A Canadian coach and six former NHL players are among the 43 people confirmed dead after the jet chartered by a top Russian hockey team crashed shortly after takeoff on Wednesday.

Counting the toll on the Lokomotiv Yaroslavl team, the International Hockey Federation said 27 of the team's players were killed in the crash, along with seven club officials and two coaches including Canadian Brad McCrimmon.

Two others were critically injured when the Yak-42 passenger jet slammed into a riverbank just moments after taking off from the city of Yaroslav, 240 kilometres northeast of Moscow.

The weather was sunny and clear as the plane took off, but Russian media reports that the airliner struggled to gain altitude before crashing into a signal tower.

Irina Prakhova, a local resident, said she watched the plane fall from the sky and then heard a loud bang.

"It was wobbling in flight, it was clear that something was wrong," she said.

The cause of the crash remains unclear, but Russian news agencies cite local officials saying technical problems may have been a factor in the crash of the 18-year-old jet owned and operated by the Moscow-based charter airline Yak Service.

In 2009, the European Aviation Safety Agency ranked Yak Service as the least safe of 35 Russian air carriers flying to Europe, according to The Moscow Times.

The Yak-42 is a Soviet-built, three-engine, mid-range passenger jet that has been in service since 1980. The Associated Press estimates that 100 remain in service with Russian airlines.

In recent years, Russia and other former Soviet republics have recorded some of the worst air traffic safety records in the world. Experts attribute the trend to aging aircraft, poor government regulations, weak pilot training and cost-cutting by local air carriers.

Prior to this latest crash, Russian President Dmitry Medvedev had announced plans to take aging Soviet-built planes out of service starting next year.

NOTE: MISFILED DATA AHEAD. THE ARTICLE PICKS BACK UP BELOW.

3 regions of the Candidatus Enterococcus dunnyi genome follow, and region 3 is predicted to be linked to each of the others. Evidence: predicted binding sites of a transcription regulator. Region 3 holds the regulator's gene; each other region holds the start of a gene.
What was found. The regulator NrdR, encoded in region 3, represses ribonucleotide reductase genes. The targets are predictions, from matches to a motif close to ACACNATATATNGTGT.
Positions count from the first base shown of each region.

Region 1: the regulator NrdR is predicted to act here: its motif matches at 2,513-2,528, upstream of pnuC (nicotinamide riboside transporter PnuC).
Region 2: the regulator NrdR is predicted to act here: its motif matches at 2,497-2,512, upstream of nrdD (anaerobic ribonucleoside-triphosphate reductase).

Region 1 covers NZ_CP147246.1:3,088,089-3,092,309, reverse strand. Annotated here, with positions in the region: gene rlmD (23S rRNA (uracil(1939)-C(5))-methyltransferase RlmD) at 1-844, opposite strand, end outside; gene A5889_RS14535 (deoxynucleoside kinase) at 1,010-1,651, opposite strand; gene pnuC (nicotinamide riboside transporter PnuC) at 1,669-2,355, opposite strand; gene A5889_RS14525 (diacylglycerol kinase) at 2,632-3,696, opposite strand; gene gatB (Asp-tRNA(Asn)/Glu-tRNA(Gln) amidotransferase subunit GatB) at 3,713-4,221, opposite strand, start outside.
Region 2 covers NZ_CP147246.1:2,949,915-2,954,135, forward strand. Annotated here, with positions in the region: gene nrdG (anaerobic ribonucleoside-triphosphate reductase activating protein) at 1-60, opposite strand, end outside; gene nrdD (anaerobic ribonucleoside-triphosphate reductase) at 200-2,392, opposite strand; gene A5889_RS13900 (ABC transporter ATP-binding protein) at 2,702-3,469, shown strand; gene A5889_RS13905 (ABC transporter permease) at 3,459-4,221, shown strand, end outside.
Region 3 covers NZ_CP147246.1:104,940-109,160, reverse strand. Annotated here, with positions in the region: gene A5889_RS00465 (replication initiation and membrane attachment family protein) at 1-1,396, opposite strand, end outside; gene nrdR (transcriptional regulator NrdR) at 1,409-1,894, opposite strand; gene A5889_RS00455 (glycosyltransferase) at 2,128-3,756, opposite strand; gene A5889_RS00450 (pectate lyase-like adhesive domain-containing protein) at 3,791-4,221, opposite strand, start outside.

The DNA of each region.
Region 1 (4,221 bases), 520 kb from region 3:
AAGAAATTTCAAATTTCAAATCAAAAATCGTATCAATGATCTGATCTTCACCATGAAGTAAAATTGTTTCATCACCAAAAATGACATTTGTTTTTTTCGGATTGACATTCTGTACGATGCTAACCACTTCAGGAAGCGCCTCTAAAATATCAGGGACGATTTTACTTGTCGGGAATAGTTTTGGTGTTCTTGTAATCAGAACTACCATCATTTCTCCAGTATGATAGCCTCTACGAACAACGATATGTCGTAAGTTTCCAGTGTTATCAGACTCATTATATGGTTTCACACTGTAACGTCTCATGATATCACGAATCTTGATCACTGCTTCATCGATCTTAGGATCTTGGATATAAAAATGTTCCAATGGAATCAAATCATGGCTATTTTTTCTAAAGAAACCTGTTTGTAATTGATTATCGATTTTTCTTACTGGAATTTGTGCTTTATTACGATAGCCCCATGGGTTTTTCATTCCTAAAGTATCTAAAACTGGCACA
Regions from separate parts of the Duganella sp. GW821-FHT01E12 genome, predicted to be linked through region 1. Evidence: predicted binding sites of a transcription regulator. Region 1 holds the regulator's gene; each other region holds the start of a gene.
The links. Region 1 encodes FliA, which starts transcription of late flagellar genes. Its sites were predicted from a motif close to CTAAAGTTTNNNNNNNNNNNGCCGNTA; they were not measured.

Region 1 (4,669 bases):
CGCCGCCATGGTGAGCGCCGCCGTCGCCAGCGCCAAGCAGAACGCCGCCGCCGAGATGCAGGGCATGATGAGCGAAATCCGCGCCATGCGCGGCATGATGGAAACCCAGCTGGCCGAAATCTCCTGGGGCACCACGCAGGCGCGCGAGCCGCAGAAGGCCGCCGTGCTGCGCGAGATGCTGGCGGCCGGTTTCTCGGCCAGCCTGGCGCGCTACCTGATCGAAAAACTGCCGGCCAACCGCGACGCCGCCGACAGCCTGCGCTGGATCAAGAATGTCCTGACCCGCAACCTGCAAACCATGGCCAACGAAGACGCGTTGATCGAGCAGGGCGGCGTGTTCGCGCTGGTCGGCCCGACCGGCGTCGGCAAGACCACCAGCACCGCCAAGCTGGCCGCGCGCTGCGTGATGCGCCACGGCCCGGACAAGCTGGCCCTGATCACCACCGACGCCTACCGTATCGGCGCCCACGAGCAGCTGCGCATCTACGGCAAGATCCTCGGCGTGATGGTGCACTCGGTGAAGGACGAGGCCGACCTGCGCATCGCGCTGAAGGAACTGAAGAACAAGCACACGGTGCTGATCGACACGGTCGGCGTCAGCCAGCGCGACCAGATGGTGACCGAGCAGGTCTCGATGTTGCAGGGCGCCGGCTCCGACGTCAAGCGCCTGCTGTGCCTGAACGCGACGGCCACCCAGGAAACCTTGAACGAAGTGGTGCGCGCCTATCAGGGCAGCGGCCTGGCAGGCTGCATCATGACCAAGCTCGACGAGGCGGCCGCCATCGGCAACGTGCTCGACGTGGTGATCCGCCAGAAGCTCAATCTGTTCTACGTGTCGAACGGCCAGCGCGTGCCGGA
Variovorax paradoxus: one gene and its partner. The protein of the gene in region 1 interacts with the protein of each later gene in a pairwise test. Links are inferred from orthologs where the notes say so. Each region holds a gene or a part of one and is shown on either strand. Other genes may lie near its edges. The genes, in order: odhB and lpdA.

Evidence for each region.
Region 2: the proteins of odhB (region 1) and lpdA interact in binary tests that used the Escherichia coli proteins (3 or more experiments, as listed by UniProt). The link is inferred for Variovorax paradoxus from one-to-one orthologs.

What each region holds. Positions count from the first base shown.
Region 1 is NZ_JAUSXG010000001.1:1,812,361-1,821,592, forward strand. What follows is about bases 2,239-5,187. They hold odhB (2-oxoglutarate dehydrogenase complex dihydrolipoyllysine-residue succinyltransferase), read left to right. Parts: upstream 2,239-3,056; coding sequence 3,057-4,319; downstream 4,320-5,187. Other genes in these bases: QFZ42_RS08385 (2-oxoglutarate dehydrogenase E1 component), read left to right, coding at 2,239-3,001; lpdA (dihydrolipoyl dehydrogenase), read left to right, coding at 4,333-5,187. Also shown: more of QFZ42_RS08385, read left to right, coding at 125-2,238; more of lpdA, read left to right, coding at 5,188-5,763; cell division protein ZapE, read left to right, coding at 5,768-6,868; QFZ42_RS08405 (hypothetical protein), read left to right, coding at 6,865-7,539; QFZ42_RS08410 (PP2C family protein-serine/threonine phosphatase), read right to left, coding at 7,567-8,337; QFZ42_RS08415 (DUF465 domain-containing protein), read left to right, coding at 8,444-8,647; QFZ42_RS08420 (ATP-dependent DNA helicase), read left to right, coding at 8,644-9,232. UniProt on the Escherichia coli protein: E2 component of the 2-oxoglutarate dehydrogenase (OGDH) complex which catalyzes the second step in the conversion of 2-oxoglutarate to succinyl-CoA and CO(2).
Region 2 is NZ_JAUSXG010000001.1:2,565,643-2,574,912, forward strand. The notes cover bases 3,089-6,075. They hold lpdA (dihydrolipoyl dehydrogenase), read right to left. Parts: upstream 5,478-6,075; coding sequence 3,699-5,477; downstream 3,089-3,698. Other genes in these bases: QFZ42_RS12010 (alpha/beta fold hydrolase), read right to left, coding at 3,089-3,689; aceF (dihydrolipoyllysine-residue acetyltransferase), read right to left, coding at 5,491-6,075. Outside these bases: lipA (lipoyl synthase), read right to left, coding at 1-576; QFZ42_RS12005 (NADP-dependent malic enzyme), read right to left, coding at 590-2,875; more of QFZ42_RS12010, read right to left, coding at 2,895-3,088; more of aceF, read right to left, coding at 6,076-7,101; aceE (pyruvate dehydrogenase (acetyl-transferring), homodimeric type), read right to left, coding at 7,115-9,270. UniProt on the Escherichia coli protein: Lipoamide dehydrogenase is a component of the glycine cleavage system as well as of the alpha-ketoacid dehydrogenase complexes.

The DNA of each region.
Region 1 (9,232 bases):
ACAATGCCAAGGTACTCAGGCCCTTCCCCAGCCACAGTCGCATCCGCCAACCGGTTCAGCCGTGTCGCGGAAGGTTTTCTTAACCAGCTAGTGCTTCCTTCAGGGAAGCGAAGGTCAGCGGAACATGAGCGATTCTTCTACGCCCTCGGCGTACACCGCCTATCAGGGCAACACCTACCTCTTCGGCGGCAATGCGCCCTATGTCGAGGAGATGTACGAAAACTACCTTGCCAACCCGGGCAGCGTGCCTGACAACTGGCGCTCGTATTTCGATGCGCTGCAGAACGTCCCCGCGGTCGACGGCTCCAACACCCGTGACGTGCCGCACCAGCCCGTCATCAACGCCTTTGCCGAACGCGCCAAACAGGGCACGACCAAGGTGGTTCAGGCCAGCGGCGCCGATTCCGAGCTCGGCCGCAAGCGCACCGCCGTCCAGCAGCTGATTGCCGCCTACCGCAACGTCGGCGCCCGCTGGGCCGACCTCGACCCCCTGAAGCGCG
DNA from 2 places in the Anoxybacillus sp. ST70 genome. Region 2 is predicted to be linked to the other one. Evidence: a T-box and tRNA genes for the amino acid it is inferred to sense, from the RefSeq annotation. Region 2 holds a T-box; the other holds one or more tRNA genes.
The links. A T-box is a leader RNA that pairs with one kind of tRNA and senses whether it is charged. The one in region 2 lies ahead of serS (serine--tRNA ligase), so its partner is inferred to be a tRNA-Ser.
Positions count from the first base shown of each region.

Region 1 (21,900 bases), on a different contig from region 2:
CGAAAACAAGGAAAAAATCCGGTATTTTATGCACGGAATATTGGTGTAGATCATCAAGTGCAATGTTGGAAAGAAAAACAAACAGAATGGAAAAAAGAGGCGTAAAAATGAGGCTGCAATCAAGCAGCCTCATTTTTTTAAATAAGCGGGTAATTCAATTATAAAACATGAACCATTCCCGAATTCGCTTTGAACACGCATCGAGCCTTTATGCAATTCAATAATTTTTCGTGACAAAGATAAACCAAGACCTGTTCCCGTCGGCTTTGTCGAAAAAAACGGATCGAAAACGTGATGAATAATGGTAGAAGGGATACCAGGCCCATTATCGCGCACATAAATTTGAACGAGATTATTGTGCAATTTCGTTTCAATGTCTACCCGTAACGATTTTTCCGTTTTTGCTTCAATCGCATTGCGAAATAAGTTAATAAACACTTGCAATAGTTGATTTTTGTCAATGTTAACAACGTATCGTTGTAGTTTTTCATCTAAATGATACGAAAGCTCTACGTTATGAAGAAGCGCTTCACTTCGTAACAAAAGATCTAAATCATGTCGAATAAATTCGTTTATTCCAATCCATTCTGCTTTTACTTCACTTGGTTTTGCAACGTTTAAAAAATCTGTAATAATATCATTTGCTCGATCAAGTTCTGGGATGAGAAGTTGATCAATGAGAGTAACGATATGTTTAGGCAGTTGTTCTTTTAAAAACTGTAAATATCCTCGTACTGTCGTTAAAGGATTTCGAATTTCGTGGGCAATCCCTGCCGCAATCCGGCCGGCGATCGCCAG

In the meantime, Prime Minister Vladimir Putin has sent his transport minister to the site of the crash.

Team devastated

The jet was carrying members of the Lokomotiv ice hockey team to the Belarusian capital of Minsk for the opening game of the Kontinental Hockey League season.

The KHL is a league that includes players from several countries including Russia, Belarus, Kazakhstan, Latvia and Slovakia.

Lokomotiv Yaroslavl is considered a top KHL team, having ranked third in league's fourth season last year. Among the international international stars on its roster are Sweden's Stefan Liv and Czech Republic's Jan Marek. A Czech embassy said Marek was killed in the crash, along with fellow Czech players Josef Vasicek and Karel Rachunek.

Others confirmed dead include Latvian defenceman Karlis Skrastins, Belarusian defenceman Ruslan Salehi and Slovakian national team captain Pavol Demitra, who had played for the St. Louis Blues and the Vancouver Canucks.

McCrimmon, 52, was a native of Saskatchewan. He played for six NHL teams in his career and most recently served as an assistant coach with the Detroit Red Wings. He took the coaching job with the Lokomotiv Yaroslavl in May.

Russian player Alexander Galimov and a crewmember both survived the crash, although a medical official reported their condition as "very grave."

By evening, thousands of fans were gathered outside Lokomotiv's arena in Yaroslavl waving team colours in honour of the dead.

"We will do our best to ensure that hockey in Yaroslavl does not die, and that it continues to live for the people that were on that plane," Russian Ice Hockey Federation president Vladislav Tretyak said.

With files from The Associated Press and The Canadian Press